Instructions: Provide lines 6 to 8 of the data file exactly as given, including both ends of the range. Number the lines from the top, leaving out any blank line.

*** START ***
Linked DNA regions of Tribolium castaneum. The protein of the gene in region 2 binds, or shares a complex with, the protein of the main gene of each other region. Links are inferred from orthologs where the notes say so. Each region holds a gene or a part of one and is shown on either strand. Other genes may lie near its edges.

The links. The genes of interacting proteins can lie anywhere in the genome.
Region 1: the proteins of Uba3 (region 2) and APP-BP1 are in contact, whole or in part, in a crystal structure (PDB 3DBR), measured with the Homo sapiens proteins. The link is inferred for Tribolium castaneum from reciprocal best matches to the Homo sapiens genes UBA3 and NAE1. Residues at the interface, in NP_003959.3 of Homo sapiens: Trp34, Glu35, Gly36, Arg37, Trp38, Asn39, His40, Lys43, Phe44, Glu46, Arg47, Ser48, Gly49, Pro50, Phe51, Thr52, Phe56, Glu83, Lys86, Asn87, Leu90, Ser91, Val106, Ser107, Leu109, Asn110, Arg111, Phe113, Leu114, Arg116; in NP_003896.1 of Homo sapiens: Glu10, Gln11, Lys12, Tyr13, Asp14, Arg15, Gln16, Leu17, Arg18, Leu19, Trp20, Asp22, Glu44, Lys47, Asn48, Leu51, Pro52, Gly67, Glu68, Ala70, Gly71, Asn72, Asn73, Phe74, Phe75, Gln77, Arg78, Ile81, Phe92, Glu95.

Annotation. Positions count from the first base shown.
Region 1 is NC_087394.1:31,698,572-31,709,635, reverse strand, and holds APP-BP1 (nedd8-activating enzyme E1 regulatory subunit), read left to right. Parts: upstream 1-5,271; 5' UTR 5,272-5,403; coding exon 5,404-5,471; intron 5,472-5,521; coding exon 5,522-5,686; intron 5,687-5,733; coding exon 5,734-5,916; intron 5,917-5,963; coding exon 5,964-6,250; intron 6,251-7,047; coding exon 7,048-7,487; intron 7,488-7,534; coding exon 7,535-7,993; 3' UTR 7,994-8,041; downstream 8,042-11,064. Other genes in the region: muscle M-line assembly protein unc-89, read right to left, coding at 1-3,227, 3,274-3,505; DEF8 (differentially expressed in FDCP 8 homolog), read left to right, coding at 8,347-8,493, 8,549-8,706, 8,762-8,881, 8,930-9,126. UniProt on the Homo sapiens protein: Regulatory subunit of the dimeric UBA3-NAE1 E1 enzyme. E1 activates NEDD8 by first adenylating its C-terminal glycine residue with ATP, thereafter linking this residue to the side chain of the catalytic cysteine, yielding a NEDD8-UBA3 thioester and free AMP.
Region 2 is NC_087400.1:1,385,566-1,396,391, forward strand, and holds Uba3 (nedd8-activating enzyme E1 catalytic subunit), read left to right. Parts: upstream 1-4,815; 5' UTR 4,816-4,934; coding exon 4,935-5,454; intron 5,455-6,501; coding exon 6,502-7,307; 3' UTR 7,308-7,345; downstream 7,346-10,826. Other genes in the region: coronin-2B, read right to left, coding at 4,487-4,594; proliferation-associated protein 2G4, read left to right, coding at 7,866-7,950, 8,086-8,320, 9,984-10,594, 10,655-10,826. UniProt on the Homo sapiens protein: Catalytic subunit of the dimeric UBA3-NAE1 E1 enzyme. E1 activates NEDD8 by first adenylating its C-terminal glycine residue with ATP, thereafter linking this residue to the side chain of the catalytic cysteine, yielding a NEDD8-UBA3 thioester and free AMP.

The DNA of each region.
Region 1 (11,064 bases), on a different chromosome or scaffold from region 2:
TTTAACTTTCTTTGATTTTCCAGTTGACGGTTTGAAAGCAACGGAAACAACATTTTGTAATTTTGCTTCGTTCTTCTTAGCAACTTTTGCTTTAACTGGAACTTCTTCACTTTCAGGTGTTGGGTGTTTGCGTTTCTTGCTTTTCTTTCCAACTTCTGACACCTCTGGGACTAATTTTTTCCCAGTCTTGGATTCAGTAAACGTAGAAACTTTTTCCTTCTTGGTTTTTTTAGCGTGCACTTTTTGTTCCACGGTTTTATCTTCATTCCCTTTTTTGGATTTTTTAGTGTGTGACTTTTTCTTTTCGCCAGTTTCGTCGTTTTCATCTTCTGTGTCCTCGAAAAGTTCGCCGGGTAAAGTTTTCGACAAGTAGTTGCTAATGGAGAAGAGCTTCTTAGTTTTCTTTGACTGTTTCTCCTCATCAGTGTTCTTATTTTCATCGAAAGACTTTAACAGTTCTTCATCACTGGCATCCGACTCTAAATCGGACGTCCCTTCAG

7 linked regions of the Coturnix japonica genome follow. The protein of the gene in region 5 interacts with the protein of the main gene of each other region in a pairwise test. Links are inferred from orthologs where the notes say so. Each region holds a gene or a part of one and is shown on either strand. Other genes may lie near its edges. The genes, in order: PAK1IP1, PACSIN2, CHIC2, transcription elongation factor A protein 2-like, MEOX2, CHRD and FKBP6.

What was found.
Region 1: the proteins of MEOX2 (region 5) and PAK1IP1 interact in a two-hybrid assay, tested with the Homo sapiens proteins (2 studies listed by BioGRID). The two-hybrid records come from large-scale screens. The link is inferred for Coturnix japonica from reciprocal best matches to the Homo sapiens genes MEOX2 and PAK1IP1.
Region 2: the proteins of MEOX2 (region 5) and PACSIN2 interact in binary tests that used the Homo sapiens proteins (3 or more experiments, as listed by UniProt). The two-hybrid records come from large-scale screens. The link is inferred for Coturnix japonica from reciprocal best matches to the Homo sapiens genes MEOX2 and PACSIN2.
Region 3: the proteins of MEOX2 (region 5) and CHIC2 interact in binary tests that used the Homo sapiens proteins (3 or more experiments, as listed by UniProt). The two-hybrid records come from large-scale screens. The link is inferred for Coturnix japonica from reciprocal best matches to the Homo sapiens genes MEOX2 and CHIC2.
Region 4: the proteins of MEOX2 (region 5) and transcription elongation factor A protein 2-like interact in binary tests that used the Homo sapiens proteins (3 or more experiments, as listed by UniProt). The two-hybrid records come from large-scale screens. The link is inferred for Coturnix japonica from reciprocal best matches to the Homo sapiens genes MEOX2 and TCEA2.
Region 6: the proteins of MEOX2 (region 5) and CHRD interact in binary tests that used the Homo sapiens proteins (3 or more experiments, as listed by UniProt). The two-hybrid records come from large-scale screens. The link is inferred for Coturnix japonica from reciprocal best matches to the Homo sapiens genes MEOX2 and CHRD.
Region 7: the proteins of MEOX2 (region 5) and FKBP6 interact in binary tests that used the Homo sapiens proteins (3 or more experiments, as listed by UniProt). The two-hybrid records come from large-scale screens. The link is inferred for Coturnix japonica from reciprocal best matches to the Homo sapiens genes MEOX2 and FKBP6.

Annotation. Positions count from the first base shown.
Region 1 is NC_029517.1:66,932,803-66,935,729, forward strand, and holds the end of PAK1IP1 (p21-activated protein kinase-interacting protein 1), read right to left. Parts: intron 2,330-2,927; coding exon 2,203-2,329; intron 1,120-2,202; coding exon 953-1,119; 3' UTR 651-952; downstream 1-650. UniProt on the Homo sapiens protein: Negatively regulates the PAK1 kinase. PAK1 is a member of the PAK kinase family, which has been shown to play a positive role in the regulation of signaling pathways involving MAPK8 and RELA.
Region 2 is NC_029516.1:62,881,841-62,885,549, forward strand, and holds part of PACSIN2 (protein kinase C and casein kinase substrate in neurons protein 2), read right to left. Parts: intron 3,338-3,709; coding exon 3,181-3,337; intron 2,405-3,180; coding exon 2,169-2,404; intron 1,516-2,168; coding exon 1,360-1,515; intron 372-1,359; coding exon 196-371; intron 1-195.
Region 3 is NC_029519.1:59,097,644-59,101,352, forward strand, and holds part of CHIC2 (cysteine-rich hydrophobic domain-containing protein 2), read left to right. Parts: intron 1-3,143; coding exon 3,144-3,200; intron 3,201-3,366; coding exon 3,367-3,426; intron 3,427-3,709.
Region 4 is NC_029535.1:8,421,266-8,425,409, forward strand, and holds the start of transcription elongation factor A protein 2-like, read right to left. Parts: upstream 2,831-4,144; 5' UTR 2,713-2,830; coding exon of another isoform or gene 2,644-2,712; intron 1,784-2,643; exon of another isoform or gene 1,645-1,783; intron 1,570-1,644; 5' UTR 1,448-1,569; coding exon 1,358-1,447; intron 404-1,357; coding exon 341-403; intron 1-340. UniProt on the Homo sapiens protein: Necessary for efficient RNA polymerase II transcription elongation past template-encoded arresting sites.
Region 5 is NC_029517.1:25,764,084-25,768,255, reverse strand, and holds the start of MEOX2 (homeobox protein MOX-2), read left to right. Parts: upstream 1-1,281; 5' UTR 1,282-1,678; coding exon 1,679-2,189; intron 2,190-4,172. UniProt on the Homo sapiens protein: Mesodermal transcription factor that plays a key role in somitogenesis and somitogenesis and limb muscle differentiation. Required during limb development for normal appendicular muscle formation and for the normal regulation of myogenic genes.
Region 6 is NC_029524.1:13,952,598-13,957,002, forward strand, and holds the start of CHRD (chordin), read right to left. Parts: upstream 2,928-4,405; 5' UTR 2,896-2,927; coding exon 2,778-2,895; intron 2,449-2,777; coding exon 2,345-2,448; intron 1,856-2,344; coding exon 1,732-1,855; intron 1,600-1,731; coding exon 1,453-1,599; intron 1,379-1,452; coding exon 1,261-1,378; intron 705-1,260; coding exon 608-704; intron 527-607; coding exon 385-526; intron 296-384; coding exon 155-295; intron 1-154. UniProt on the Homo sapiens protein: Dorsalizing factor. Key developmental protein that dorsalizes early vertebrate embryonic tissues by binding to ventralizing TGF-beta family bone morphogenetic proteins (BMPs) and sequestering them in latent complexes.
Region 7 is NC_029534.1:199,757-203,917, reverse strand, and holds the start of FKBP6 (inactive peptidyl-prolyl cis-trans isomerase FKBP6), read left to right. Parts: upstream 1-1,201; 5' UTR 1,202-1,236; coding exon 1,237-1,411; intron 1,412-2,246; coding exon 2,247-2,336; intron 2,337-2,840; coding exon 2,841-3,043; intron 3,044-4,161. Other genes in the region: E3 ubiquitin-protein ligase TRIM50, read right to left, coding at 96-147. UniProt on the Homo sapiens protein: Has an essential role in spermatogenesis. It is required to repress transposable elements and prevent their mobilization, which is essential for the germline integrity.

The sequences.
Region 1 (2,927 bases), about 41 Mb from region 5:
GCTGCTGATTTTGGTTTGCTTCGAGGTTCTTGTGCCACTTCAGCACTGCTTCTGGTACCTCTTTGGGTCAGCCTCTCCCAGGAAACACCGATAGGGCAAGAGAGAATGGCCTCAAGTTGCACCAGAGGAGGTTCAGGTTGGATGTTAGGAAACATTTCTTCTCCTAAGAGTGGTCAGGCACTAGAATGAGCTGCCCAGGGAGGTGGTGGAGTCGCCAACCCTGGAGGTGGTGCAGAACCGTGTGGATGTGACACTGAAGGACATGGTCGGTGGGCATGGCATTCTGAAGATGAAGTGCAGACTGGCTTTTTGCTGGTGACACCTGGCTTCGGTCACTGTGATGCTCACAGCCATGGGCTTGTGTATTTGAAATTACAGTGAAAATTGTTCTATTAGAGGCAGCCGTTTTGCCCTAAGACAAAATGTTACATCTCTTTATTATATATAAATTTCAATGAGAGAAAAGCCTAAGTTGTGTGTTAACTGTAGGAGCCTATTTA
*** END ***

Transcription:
Region 2 is NC_087400.1:1,385,566-1,396,391, forward strand, and holds Uba3 (nedd8-activating enzyme E1 catalytic subunit), read left to right. Parts: upstream 1-4,815; 5' UTR 4,816-4,934; coding exon 4,935-5,454; intron 5,455-6,501; coding exon 6,502-7,307; 3' UTR 7,308-7,345; downstream 7,346-10,826. Other genes in the region: coronin-2B, read right to left, coding at 4,487-4,594; proliferation-associated protein 2G4, read left to right, coding at 7,866-7,950, 8,086-8,320, 9,984-10,594, 10,655-10,826. UniProt on the Homo sapiens protein: Catalytic subunit of the dimeric UBA3-NAE1 E1 enzyme. E1 activates NEDD8 by first adenylating its C-terminal glycine residue with ATP, thereafter linking this residue to the side chain of the catalytic cysteine, yielding a NEDD8-UBA3 thioester and free AMP.

The DNA of each region.
Region 1 (11,064 bases), on a different chromosome or scaffold from region 2: